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Does the NHS need a new hero?

I recently watched a TV debate about smoking and the NHS.  One man was arguing forcefully that it was his right to choose whether he smoked, how much he smoked and what he smoked, and that it was the job of the NHS to provide care for him when he needed it.  In his mind the two were in no way linked and he was irritated by the notion that the NHS might have a role in influencing his behaviour in relation to smoking.

In this country we love the NHS.  In the celebration of Britain at the Olympic opening ceremony the NHS took centre stage.  We are proud of our system because it is available to all, is free at the point of delivery, and is based on clinical need, not ability to pay.  It is our hero, because when we need it, it will do everything it can to save us.

As we consider our future vision for the NHS, the key is not so much understanding what the NHS is, but understanding our relationship with the NHS.  The man in the smoking debate was clear: the NHS for him is something akin to a ‘safety net’, there for him when he needs it.  And this is not an uncommon view.  The current furore over A&E and winter is driven largely by the symbolic importance of A&E as the front line of the safety net that the NHS provides.

Our attachment to the NHS is driven by stories of how the NHS (our hero) saved me/my grandmother/my father/my niece.  These are powerful stories from key moments in our lives.  Regardless of what happens to me or my family I know the NHS will be there for me when I need it, and that is why I will do whatever I can to protect it.  My attachment is built on this metaphor of the safety net, reinforced by powerful, personal stories.

Conversely, prevention does not create the same stories or drive the same level of attachment.  In the same way that a safety engineer that spots an irregularity in an aircraft maintenance check and prevents an accident ever occurring will never be a hero in the same way as the pilot who safely lands a misfiring plane on the Hudson river, so the flu jab will never be a hero in the same way as the hospital that nursed my grandfather back from the brink of death from flu.

And herein lies the problem.  Because our vision for the future of the NHS is one that has prevention as its hero, and that has citizens as active partners with the NHS in improving their own health.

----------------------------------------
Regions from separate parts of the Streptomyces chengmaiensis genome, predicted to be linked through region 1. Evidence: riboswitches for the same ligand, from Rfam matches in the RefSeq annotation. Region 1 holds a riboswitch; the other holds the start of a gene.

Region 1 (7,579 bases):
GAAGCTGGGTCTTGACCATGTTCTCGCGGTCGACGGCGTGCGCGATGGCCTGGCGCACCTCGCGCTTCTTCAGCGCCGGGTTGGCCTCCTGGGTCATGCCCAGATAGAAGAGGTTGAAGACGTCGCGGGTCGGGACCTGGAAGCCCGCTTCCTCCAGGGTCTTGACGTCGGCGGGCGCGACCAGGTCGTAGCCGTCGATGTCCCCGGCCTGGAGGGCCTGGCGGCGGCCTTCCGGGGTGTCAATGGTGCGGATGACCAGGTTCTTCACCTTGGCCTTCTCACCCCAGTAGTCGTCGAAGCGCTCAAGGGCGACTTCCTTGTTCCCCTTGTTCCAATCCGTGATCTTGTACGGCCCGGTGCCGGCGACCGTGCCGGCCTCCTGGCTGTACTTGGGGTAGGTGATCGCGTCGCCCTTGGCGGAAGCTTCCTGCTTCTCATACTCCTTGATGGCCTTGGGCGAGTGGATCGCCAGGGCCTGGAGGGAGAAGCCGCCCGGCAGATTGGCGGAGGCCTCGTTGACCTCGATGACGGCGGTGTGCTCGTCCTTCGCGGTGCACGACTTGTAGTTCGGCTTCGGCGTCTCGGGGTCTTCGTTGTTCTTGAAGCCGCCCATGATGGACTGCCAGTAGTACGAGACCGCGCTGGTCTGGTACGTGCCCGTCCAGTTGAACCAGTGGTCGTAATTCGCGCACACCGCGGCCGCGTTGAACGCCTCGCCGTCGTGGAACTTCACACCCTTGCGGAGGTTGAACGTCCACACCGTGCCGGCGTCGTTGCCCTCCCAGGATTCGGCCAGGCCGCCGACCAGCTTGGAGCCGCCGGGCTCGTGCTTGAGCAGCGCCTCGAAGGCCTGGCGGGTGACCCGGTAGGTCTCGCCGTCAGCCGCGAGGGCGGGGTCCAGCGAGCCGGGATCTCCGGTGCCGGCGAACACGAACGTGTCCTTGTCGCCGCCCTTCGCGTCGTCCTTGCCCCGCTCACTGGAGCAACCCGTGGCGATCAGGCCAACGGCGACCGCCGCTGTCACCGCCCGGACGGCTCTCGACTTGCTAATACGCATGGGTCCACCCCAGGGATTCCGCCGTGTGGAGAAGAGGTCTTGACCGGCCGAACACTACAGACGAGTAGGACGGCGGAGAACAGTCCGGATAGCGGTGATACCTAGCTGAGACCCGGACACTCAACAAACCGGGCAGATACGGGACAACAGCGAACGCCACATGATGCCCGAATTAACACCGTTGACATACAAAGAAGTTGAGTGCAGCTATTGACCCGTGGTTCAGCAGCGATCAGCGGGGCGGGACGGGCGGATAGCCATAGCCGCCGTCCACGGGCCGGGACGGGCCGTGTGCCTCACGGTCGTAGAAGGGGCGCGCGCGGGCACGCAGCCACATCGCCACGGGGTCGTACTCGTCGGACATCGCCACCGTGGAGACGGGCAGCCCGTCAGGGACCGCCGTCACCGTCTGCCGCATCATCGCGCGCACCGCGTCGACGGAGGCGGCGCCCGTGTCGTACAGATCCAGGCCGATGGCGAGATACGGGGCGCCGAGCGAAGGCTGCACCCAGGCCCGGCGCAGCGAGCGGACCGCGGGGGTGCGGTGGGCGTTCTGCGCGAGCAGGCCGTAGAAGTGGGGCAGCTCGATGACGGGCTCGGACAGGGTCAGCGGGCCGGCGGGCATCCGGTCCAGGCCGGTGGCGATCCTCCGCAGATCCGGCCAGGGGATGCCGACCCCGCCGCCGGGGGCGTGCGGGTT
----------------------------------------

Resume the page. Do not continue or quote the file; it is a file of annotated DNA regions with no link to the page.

Paul Pholeros has given a great TED talk on ‘Housing for Health’.  You can find the transcript here.  He describes how in 1985 a man called Yami Lester saw that for the aboriginal population of Central Australia 80% of the illnesses walking into clinics were infectious diseases caused by a poor living environment.  They examined the housing conditions of 50,000 Indigenous Australians and found that only 35% had a working shower, only 10% were electrically safe, and only 58% had a working toilet, all primarily due to a lack of routine maintenance.

The Housing for Health project works on toilets, showers and electrical safety, and as a result over 10 years has delivered a 40% reduction in environment related hospital admissions.  I am not doing this story justice here and I would encourage you to read it for yourselves, but the point is that providing great treatment for the infectious diseases was not the answer; rather it was preventing the diseases from occurring.

We are fortunate not to be dealing with the same developing world poverty of the Indigenous Australians in Central Australia.  But if we believe that the role of the NHS is also to improve health in partnership with the population, and not to simply provide a safety net for all, then our work on a 5 year vision for the NHS must start with this as the conversation.

Delivering 5 year plans to improve health will be impossible if we end up fighting a public whose primary goal for the NHS is to defend the safety net and the hero of curative medicine.  We need to create a new hero for the NHS, to build a belief in the power of prevention and partnership, and we need to do this by developing powerful, engaging stories like that given by Paul Pholeros as an antidote to the stories that are shaping our current thinking.

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